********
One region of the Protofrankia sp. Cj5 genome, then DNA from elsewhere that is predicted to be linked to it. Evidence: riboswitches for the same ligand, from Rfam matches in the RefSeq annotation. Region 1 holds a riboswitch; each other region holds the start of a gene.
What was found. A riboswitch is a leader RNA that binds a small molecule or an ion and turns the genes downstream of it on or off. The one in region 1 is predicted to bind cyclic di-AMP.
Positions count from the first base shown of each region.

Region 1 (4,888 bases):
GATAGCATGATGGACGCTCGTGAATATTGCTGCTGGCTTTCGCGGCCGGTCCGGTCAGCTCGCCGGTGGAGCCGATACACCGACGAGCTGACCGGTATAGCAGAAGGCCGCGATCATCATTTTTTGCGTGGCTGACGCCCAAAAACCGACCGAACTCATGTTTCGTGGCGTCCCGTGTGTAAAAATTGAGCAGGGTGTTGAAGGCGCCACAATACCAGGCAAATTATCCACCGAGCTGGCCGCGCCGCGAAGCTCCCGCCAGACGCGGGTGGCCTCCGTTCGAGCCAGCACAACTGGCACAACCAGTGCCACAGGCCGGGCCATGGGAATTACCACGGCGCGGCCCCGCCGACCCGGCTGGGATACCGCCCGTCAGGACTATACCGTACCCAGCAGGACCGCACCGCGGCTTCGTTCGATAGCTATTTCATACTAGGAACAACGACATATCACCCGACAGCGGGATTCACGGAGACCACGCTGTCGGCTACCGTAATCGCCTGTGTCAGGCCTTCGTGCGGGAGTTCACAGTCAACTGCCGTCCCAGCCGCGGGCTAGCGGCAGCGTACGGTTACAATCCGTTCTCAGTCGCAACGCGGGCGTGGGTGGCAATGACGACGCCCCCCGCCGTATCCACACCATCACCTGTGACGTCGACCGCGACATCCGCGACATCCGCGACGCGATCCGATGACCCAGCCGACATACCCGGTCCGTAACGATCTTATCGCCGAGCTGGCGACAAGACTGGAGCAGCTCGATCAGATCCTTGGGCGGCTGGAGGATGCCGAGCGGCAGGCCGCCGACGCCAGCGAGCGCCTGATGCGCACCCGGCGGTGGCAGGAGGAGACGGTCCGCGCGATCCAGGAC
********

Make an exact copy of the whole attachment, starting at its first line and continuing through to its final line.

One region of the Protofrankia sp. Cj5 genome, then DNA from elsewhere that is predicted to be linked to it. Evidence: riboswitches for the same ligand, from Rfam matches in the RefSeq annotation. Region 1 holds a riboswitch; each other region holds the start of a gene.
What was found. A riboswitch is a leader RNA that binds a small molecule or an ion and turns the genes downstream of it on or off. The one in region 1 is predicted to bind cyclic di-AMP.
Positions count from the first base shown of each region.

Region 1 (4,888 bases):
GATAGCATGATGGACGCTCGTGAATATTGCTGCTGGCTTTCGCGGCCGGTCCGGTCAGCTCGCCGGTGGAGCCGATACACCGACGAGCTGACCGGTATAGCAGAAGGCCGCGATCATCATTTTTTGCGTGGCTGACGCCCAAAAACCGACCGAACTCATGTTTCGTGGCGTCCCGTGTGTAAAAATTGAGCAGGGTGTTGAAGGCGCCACAATACCAGGCAAATTATCCACCGAGCTGGCCGCGCCGCGAAGCTCCCGCCAGACGCGGGTGGCCTCCGTTCGAGCCAGCACAACTGGCACAACCAGTGCCACAGGCCGGGCCATGGGAATTACCACGGCGCGGCCCCGCCGACCCGGCTGGGATACCGCCCGTCAGGACTATACCGTACCCAGCAGGACCGCACCGCGGCTTCGTTCGATAGCTATTTCATACTAGGAACAACGACATATCACCCGACAGCGGGATTCACGGAGACCACGCTGTCGGCTACCGTAATCGCCTGTGTCAGGCCTTCGTGCGGGAGTTCACAGTCAACTGCCGTCCCAGCCGCGGGCTAGCGGCAGCGTACGGTTACAATCCGTTCTCAGTCGCAACGCGGGCGTGGGTGGCAATGACGACGCCCCCCGCCGTATCCACACCATCACCTGTGACGTCGACCGCGACATCCGCGACATCCGCGACGCGATCCGATGACCCAGCCGACATACCCGGTCCGTAACGATCTTATCGCCGAGCTGGCGACAAGACTGGAGCAGCTCGATCAGATCCTTGGGCGGCTGGAGGATGCCGAGCGGCAGGCCGCCGACGCCAGCGAGCGCCTGATGCGCACCCGGCGGTGGCAGGAGGAGACGGTCCGCGCGATCCAGGAC